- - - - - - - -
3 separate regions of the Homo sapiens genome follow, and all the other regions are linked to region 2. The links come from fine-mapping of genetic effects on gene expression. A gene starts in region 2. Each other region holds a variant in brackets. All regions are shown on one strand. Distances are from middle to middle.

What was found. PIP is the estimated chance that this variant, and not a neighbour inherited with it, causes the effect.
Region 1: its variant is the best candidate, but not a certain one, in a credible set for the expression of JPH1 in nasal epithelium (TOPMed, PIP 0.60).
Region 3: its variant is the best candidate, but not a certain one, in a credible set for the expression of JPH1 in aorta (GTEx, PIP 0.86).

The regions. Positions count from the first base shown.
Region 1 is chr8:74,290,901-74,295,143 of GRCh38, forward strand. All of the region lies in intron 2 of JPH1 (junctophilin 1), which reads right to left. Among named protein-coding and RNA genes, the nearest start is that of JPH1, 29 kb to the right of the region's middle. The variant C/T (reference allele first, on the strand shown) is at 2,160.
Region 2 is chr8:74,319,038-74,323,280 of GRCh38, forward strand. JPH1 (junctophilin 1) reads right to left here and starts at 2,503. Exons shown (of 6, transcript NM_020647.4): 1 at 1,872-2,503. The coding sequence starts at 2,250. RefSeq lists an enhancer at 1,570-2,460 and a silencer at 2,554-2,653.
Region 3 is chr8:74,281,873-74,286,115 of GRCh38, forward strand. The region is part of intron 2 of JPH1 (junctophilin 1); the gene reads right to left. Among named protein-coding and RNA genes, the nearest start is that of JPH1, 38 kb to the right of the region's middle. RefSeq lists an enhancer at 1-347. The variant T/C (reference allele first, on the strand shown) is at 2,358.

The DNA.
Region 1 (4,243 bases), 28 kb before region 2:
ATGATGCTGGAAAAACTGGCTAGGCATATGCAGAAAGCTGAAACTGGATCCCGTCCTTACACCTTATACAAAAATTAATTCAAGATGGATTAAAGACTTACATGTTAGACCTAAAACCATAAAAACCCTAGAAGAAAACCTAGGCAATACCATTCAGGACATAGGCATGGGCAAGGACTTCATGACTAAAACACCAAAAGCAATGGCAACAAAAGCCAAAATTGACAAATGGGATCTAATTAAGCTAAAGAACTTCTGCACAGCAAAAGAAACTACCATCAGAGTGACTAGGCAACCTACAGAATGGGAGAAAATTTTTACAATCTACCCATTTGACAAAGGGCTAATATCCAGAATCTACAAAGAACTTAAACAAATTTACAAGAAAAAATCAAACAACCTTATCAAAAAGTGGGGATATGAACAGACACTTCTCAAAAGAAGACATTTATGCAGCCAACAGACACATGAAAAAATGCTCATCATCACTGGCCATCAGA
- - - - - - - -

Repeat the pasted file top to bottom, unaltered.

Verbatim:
3 separate regions of the Homo sapiens genome follow, and all the other regions are linked to region 2. The links come from fine-mapping of genetic effects on gene expression. A gene starts in region 2. Each other region holds a variant in brackets. All regions are shown on one strand. Distances are from middle to middle.

What was found. PIP is the estimated chance that this variant, and not a neighbour inherited with it, causes the effect.
Region 1: its variant is the best candidate, but not a certain one, in a credible set for the expression of JPH1 in nasal epithelium (TOPMed, PIP 0.60).
Region 3: its variant is the best candidate, but not a certain one, in a credible set for the expression of JPH1 in aorta (GTEx, PIP 0.86).

The regions. Positions count from the first base shown.
Region 1 is chr8:74,290,901-74,295,143 of GRCh38, forward strand. All of the region lies in intron 2 of JPH1 (junctophilin 1), which reads right to left. Among named protein-coding and RNA genes, the nearest start is that of JPH1, 29 kb to the right of the region's middle. The variant C/T (reference allele first, on the strand shown) is at 2,160.
Region 2 is chr8:74,319,038-74,323,280 of GRCh38, forward strand. JPH1 (junctophilin 1) reads right to left here and starts at 2,503. Exons shown (of 6, transcript NM_020647.4): 1 at 1,872-2,503. The coding sequence starts at 2,250. RefSeq lists an enhancer at 1,570-2,460 and a silencer at 2,554-2,653.
Region 3 is chr8:74,281,873-74,286,115 of GRCh38, forward strand. The region is part of intron 2 of JPH1 (junctophilin 1); the gene reads right to left. Among named protein-coding and RNA genes, the nearest start is that of JPH1, 38 kb to the right of the region's middle. RefSeq lists an enhancer at 1-347. The variant T/C (reference allele first, on the strand shown) is at 2,358.

The DNA.
Region 1 (4,243 bases), 28 kb before region 2:
ATGATGCTGGAAAAACTGGCTAGGCATATGCAGAAAGCTGAAACTGGATCCCGTCCTTACACCTTATACAAAAATTAATTCAAGATGGATTAAAGACTTACATGTTAGACCTAAAACCATAAAAACCCTAGAAGAAAACCTAGGCAATACCATTCAGGACATAGGCATGGGCAAGGACTTCATGACTAAAACACCAAAAGCAATGGCAACAAAAGCCAAAATTGACAAATGGGATCTAATTAAGCTAAAGAACTTCTGCACAGCAAAAGAAACTACCATCAGAGTGACTAGGCAACCTACAGAATGGGAGAAAATTTTTACAATCTACCCATTTGACAAAGGGCTAATATCCAGAATCTACAAAGAACTTAAACAAATTTACAAGAAAAAATCAAACAACCTTATCAAAAAGTGGGGATATGAACAGACACTTCTCAAAAGAAGACATTTATGCAGCCAACAGACACATGAAAAAATGCTCATCATCACTGGCCATCAGA